Pro Logica

September 3, 2012

In the Aftermath of the AFCA Decision by SCOTUS

Filed under: Specific rulings of SCOTUS — Tags: , , , , — Ron Toczek @ 12:42 pm

The news sphere has been rife with comments about the SCOTUS decision to uphold the Affordable Care Act.  In a 5-4 decision, Chief Justice Roberts has been credited with the swing vote whereas many pundits were ready to give that position to Justice Kennedy.  So much for predictions.  Since this was an important milestone for health care here in the U.S. it was not surprising to see the number of news articles and blog posts which appeared–I know that I have only read a small portion of what is available.  For all the analysis, criticism and praise thrown out to the public, I am commenting here on three aspects of the ruling which, in my opinion, has received very little coverage:

  1. The ruling is very conservative, much more so than the dissenting opinion by the ‘conservative’ justices,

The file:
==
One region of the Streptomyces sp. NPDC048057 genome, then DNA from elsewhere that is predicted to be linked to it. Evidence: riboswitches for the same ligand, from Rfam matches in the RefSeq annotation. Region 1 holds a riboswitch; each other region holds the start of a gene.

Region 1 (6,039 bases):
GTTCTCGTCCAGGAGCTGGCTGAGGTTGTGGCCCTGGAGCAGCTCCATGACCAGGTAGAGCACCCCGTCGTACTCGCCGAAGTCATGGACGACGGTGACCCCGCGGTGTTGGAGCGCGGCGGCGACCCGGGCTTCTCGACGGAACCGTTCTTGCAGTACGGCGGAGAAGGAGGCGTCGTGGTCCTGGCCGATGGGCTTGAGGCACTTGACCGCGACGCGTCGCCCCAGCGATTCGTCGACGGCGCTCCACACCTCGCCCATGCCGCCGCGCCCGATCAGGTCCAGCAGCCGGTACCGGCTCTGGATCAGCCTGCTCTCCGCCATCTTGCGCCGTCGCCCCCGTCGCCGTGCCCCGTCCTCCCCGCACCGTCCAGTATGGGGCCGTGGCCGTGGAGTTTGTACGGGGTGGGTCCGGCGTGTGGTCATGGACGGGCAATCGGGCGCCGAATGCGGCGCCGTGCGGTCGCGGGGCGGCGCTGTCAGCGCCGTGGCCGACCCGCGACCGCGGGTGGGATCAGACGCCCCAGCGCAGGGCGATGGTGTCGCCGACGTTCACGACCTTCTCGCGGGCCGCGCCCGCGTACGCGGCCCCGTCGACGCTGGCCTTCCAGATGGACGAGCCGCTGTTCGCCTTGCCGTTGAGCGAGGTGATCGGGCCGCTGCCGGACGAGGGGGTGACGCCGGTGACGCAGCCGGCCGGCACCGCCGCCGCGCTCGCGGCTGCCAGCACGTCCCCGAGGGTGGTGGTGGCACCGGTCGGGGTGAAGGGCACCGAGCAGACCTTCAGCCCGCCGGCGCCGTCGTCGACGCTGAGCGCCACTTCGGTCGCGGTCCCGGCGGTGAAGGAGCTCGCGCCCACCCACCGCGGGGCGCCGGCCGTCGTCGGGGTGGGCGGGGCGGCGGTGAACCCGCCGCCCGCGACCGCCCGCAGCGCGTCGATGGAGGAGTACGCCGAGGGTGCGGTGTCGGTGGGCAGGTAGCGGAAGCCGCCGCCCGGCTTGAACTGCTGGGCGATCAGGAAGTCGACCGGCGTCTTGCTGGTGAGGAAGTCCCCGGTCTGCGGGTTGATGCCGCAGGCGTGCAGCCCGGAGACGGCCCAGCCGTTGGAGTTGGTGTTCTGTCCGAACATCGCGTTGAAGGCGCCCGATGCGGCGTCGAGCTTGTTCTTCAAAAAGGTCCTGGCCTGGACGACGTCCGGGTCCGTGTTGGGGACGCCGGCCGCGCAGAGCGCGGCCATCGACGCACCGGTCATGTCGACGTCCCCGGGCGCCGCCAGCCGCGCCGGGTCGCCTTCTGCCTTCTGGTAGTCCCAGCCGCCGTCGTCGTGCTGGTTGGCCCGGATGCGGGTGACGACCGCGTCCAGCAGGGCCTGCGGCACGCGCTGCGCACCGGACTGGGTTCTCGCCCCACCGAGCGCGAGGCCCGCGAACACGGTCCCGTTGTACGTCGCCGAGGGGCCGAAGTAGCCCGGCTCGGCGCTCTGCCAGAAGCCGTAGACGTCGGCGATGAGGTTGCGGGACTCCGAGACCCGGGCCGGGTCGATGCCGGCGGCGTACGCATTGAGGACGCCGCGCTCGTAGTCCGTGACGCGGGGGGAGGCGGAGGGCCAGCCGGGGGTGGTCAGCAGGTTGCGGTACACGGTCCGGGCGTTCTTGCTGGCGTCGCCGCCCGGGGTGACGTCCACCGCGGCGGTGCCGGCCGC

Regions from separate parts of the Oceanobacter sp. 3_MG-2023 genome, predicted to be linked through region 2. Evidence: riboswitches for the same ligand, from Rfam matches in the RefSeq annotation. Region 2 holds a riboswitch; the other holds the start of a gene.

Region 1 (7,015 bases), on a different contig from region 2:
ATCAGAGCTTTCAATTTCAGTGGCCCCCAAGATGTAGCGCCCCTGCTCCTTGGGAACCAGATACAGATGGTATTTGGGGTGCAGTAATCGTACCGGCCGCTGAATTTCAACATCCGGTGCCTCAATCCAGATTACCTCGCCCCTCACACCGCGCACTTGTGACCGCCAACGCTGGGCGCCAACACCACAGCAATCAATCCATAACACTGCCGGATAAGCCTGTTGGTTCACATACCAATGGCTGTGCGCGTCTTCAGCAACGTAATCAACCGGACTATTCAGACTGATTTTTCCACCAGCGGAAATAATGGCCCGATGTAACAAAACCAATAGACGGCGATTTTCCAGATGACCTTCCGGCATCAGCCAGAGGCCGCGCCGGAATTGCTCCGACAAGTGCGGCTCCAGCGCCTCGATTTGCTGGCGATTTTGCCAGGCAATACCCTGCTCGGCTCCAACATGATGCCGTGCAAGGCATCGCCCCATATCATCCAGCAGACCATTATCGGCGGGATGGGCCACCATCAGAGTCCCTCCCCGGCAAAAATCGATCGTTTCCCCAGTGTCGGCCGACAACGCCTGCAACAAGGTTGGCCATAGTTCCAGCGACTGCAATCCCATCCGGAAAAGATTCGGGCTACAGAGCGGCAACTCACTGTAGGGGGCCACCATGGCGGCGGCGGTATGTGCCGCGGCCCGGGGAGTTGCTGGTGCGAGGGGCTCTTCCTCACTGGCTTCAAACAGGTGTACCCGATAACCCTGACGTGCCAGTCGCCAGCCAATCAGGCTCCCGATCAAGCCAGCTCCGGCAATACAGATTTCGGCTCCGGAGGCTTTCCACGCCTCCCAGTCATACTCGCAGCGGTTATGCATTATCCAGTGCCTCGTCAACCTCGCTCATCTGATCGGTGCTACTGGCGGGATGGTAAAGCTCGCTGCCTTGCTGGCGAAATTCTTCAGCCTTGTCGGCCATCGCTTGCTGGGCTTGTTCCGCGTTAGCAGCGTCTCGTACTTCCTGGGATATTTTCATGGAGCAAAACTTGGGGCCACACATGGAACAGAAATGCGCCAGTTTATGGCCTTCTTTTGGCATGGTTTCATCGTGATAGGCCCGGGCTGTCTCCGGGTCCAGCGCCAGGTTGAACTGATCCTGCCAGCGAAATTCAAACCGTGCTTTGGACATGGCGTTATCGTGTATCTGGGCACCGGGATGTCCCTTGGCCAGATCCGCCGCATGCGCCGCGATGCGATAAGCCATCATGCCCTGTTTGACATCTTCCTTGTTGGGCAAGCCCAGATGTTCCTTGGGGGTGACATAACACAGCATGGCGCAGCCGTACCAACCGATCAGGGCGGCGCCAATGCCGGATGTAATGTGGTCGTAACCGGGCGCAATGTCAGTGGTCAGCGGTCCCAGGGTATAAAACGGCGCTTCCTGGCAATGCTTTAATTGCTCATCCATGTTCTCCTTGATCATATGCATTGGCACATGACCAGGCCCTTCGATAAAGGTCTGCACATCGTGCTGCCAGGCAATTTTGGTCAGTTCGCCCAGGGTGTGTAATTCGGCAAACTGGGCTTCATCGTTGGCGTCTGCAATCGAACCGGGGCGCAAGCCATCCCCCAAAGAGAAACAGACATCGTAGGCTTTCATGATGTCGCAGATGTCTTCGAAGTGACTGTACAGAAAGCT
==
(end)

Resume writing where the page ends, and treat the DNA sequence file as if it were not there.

2. The arguments against the forced expansion of Medicaid are specious, and
  3. The use of the word ‘liberty’ as a synonym for ‘freedom’ by Justice Kennedy.

(Before getting to the above three topics, I am expressing my disapproval of any simple majority vote being either an expression of democracy or an example of the rule of law–stated in a prior post—simply because one vote by one person is not enough to establish a law to be worthy of enforcement.  One can only marvel at the possible attempts to corruptively influence a single person to change their vote.  A 5-4 SCOTUS ruling, for or against, should always be declared  as favorable to the defendants of the suit or to the constitutionality of the law in question.)